• that’s stupid he was not Muslim but was black sheep in name of Muslim. he don’t deserve respect from human race or place on earth and there is no place for him in universe. I my self is Muslim but according to me he should torture enough before his dead so make him understand what pain really is!or torture his family in his present to give him that feeling what it like to see love one in pain

    • If you are Muslim, you should really let Allah be his judge now, believe in Allah and the last Day….and there is no way I would take the death of anyone lightly! Im I glad he’s gone? of course, but now I would move on and not talk about torture! Beacuase what would that make me?

  • I am glad to read this article in national media so far. This shows some sense of patriotism and desire to promote our oneness as humanity or citizens of a country. That is the American spirit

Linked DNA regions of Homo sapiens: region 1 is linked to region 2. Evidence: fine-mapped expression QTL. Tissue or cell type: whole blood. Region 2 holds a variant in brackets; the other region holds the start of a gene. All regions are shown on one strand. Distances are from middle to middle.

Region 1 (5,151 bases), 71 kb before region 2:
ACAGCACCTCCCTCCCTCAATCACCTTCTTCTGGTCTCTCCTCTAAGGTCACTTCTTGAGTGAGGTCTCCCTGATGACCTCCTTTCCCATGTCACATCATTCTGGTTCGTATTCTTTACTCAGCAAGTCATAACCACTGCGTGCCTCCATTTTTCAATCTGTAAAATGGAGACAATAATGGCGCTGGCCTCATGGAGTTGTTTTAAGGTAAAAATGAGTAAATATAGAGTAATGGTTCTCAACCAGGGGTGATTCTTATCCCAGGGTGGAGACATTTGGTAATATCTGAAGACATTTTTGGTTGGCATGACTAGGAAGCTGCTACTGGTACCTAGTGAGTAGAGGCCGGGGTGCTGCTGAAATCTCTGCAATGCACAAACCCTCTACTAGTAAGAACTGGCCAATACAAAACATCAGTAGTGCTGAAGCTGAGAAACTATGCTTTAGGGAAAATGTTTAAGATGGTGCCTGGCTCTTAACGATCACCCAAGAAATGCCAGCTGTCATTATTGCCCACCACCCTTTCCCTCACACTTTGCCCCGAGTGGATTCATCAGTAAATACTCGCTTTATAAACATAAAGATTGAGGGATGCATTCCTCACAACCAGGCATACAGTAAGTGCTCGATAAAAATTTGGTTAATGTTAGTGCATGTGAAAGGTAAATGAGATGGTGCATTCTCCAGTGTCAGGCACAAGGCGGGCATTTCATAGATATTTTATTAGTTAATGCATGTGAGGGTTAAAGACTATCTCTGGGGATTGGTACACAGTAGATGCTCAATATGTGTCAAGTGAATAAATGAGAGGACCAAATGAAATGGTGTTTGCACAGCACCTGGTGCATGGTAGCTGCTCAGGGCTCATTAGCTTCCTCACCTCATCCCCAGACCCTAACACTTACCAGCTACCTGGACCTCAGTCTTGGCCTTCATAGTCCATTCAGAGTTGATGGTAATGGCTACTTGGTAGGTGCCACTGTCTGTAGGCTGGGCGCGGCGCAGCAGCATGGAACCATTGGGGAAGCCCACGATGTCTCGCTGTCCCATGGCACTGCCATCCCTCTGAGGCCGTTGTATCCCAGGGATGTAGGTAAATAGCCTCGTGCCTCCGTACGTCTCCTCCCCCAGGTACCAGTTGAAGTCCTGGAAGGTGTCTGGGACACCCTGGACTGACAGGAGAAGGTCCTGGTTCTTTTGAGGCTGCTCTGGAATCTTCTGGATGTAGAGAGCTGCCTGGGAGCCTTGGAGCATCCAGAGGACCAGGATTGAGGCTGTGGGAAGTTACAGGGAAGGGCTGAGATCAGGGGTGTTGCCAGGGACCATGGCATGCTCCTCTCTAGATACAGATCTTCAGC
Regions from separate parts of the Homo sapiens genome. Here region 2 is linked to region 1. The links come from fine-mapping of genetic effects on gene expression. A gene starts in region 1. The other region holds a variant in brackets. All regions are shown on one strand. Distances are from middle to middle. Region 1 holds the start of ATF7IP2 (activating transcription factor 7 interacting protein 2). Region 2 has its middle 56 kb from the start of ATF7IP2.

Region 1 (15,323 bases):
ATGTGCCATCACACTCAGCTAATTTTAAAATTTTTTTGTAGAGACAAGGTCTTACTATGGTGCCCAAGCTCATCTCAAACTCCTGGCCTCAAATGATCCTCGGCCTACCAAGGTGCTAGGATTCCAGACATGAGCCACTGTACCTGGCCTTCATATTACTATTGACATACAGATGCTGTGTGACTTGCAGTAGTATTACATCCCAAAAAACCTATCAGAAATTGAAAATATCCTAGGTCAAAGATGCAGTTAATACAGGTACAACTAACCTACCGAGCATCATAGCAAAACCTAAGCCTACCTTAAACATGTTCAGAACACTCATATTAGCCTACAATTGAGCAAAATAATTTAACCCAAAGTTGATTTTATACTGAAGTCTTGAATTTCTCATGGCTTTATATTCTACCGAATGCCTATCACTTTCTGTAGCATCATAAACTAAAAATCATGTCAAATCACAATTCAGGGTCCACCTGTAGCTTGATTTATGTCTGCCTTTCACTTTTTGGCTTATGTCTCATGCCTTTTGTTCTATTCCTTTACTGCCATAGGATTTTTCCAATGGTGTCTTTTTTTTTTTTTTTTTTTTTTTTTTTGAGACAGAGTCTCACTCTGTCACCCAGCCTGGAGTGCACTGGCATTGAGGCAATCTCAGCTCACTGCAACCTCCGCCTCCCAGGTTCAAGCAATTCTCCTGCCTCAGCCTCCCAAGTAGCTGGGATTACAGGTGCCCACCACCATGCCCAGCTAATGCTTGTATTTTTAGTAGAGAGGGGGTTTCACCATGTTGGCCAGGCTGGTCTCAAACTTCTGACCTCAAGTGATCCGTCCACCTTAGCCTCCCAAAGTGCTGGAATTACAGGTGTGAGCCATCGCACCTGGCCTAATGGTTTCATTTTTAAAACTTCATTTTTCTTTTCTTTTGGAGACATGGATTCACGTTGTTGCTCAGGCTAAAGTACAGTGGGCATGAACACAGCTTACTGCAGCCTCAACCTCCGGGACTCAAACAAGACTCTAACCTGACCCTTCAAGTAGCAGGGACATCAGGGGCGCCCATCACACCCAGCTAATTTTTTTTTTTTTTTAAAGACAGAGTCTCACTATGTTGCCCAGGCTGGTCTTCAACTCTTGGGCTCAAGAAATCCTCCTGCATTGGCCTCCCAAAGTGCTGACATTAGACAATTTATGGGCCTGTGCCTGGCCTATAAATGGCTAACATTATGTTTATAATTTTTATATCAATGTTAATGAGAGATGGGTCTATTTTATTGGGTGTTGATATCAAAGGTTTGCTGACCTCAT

• What a good write up. The content of this masterpiece is surely touching.many innocent lives,properties are lost.whats the outcome now??? It is time for the two religous to preach for peace and unity .we should also take cognisance of the verses you qoute for the intrest of those that are non muslim. Islam means PEACE. Lets not involve politics with religion.finally i want to profusely thank u for this school of thought.

  • I am a Christian from the north. I grew up among muslims. I remember how we used to eat, play and sleep together. Its unfortunate that such relationship doesn’t exist any longer. The killings and burning of places of worship in the north have triggered so much distrust among friends that I find it very difficult to allow my children to keep muslim friends. It is unbelievable. I pray our muslim brothers will and indeed all nIgerian s will be more tolerant and accommodating

  • The killing of Osama and his life are past tense. Electoral violence in Northern Nigeria may occur in other regions soon. The government and religious leaders should know what they are doing